As new Microsoft boss Satya Nadella looks for ways to revive the company, part of the problem will be the huge scale of the business. Microsoft has more than 100,000 employees worldwide and offers everything from the Xbox to servers for business customers - known as its enterprise clients.
"They will need to pick their battles", says Peter Bauer, chief executive of email systems provider Mimecast, a Microsoft partner.
Many think Nadella needs to focus on catering for businesses to regain momentum.
Investors have called for consumer-facing parts of the business such as Bing and Xbox to be spun off, and the purchase of Nokia's handset division seems increasingly difficult to defend.
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"The side of their business that's more profitable and more sustainable is the enterprise side," says Philip Letts, chief executive of the services platform blur.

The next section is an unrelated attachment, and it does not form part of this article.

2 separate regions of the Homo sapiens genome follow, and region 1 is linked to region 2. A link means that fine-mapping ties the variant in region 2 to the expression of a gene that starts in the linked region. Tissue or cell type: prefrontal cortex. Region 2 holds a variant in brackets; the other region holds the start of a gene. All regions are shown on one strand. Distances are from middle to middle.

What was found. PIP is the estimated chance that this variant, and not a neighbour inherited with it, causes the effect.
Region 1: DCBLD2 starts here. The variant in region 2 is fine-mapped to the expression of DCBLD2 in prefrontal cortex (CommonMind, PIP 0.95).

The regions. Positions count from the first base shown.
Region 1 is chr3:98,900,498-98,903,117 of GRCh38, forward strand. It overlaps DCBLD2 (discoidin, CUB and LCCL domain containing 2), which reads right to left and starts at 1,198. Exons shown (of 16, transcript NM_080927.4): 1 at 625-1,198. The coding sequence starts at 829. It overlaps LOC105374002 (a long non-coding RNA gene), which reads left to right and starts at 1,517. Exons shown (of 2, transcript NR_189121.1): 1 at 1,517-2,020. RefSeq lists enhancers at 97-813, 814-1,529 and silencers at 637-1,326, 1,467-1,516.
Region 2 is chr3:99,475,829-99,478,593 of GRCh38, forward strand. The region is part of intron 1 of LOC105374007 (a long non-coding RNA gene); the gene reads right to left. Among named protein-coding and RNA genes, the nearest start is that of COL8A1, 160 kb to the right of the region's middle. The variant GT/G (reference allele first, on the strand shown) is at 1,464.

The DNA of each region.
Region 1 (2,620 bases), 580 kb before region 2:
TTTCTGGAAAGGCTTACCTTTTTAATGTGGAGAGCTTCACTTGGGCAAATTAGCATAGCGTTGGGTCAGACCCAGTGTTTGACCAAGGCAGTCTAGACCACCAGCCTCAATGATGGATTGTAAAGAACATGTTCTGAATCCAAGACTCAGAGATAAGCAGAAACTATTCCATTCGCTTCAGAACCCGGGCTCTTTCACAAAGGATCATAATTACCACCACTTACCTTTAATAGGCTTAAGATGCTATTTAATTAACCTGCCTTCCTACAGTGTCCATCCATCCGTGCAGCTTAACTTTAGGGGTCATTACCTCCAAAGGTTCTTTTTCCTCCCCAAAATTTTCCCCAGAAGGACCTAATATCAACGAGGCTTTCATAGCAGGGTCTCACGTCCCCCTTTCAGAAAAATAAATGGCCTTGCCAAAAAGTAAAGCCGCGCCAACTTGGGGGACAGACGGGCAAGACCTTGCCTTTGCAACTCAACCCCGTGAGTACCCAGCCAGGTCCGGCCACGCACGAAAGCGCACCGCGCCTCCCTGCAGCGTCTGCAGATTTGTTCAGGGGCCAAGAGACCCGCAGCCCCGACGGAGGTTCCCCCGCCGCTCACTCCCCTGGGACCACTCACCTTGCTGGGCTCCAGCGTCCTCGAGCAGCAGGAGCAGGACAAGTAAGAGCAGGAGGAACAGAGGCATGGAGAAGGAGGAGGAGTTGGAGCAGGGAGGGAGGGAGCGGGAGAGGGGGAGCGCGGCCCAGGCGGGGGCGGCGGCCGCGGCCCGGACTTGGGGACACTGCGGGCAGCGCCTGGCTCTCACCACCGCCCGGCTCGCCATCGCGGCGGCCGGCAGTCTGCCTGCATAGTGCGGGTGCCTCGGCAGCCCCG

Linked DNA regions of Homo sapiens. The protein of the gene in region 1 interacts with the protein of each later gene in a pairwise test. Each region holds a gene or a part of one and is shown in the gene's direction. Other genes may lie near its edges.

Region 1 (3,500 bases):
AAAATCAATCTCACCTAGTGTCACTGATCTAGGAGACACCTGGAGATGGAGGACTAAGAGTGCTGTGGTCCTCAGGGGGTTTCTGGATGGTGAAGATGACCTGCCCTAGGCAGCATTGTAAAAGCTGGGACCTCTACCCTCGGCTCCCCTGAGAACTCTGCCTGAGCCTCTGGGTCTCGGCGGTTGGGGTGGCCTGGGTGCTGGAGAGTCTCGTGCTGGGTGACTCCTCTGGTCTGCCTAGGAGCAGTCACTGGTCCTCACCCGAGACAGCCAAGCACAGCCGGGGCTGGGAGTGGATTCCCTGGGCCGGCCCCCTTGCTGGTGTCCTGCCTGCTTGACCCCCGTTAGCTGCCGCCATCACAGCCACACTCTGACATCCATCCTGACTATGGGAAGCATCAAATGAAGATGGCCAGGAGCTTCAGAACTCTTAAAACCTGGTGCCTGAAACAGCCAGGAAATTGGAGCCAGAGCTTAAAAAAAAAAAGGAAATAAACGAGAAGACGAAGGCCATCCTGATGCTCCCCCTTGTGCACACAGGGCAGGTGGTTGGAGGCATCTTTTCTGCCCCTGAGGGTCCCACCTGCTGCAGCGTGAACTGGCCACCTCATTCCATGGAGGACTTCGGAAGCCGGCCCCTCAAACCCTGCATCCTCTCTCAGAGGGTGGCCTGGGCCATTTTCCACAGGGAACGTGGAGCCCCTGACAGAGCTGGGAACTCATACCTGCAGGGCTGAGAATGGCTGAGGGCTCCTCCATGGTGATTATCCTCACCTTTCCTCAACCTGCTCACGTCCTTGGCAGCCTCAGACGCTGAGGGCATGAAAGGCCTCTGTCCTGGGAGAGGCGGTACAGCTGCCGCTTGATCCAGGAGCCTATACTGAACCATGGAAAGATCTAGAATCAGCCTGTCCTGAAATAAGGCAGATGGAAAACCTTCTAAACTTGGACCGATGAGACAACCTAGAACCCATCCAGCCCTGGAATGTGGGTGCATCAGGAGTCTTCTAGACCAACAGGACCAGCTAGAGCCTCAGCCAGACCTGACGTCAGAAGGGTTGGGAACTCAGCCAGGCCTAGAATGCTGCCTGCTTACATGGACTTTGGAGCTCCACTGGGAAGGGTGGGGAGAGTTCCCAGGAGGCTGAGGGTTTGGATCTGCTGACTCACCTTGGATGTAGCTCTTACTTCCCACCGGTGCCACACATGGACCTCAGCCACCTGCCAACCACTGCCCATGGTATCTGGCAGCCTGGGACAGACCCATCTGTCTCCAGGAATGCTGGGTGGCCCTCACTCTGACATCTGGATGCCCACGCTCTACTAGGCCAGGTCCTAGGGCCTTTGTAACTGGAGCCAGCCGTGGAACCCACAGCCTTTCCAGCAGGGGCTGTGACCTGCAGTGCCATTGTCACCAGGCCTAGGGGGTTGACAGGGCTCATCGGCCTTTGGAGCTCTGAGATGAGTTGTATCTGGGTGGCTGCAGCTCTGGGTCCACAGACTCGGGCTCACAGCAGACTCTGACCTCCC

If it does decide to aggressively target business customers, Microsoft faces stiff competition.
"The die is cast in terms of the shift of enterprise IT moving into the cloud," says Bauer. "The cloud is Google's paradigm, not yet Microsoft's. (Expect a) monumental battle for hearts, minds and dollars."
However, Microsoft is still highly profitable, making US$21.8 billion ($26.4 billion) last year. Mike Tobin, chief executive of the data centre provider Telecity, says: "Microsoft has always been a stellar company with real long-term cash generation. They don't need to replicate (anyone)."